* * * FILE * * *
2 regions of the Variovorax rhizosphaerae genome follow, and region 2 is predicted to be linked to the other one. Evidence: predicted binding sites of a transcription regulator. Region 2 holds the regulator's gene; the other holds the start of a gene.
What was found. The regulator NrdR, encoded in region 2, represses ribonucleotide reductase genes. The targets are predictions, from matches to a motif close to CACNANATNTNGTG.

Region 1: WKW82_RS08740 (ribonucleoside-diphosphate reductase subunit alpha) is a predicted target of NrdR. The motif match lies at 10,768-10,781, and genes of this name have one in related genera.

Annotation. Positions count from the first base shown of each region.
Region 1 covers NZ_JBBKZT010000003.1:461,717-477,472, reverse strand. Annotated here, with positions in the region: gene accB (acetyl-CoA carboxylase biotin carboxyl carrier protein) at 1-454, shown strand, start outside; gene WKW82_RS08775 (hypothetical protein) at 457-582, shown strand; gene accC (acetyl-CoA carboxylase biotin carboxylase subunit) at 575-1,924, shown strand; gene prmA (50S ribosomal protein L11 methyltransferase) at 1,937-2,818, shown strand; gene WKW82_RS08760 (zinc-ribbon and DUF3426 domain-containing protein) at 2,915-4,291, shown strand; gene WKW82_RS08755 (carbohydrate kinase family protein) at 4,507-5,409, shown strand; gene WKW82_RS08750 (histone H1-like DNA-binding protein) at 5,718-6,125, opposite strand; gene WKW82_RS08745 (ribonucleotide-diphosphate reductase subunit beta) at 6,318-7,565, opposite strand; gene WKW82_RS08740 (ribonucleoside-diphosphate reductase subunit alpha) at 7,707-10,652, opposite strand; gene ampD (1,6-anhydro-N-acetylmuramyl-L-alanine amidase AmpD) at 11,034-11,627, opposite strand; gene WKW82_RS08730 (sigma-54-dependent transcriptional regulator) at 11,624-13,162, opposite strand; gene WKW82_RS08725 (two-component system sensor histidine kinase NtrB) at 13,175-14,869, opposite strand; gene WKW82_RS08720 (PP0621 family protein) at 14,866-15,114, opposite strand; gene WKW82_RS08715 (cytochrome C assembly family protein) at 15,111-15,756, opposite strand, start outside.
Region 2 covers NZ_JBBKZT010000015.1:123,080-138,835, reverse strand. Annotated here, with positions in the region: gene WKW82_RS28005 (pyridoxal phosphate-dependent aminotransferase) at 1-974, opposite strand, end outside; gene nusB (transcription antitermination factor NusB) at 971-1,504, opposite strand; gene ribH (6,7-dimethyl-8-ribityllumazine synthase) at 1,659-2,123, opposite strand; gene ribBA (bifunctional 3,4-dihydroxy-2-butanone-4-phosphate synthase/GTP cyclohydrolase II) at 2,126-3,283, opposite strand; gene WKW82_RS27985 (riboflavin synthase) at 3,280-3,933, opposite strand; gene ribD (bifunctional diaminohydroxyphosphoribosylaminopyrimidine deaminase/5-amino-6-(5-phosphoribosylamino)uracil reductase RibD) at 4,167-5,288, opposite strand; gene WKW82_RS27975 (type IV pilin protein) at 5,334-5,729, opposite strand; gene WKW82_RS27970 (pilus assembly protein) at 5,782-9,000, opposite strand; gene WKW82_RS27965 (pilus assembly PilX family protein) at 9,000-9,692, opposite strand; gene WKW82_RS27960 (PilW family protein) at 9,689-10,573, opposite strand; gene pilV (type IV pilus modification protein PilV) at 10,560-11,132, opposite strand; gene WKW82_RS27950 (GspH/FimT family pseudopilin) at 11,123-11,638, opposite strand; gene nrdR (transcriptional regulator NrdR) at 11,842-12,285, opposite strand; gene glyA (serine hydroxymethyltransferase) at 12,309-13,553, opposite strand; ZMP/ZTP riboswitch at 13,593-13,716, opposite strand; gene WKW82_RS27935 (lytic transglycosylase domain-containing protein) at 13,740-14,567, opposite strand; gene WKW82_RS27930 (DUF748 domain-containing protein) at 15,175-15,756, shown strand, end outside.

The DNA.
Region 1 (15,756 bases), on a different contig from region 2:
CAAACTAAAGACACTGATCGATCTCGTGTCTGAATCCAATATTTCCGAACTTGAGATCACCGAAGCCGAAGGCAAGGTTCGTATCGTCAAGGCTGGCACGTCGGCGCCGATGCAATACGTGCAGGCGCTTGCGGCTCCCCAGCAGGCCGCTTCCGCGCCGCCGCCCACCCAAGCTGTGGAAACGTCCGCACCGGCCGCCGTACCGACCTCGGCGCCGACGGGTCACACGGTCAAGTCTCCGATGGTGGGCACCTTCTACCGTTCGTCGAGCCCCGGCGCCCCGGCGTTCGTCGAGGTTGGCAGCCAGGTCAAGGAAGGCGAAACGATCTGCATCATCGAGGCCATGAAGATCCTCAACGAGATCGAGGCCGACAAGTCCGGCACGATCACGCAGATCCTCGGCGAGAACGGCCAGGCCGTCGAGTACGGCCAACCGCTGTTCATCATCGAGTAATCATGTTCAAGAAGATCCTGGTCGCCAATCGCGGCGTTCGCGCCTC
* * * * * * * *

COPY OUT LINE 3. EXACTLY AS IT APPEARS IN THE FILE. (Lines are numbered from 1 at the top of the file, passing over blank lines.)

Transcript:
Region 1: WKW82_RS08740 (ribonucleoside-diphosphate reductase subunit alpha) is a predicted target of NrdR. The motif match lies at 10,768-10,781, and genes of this name have one in related genera.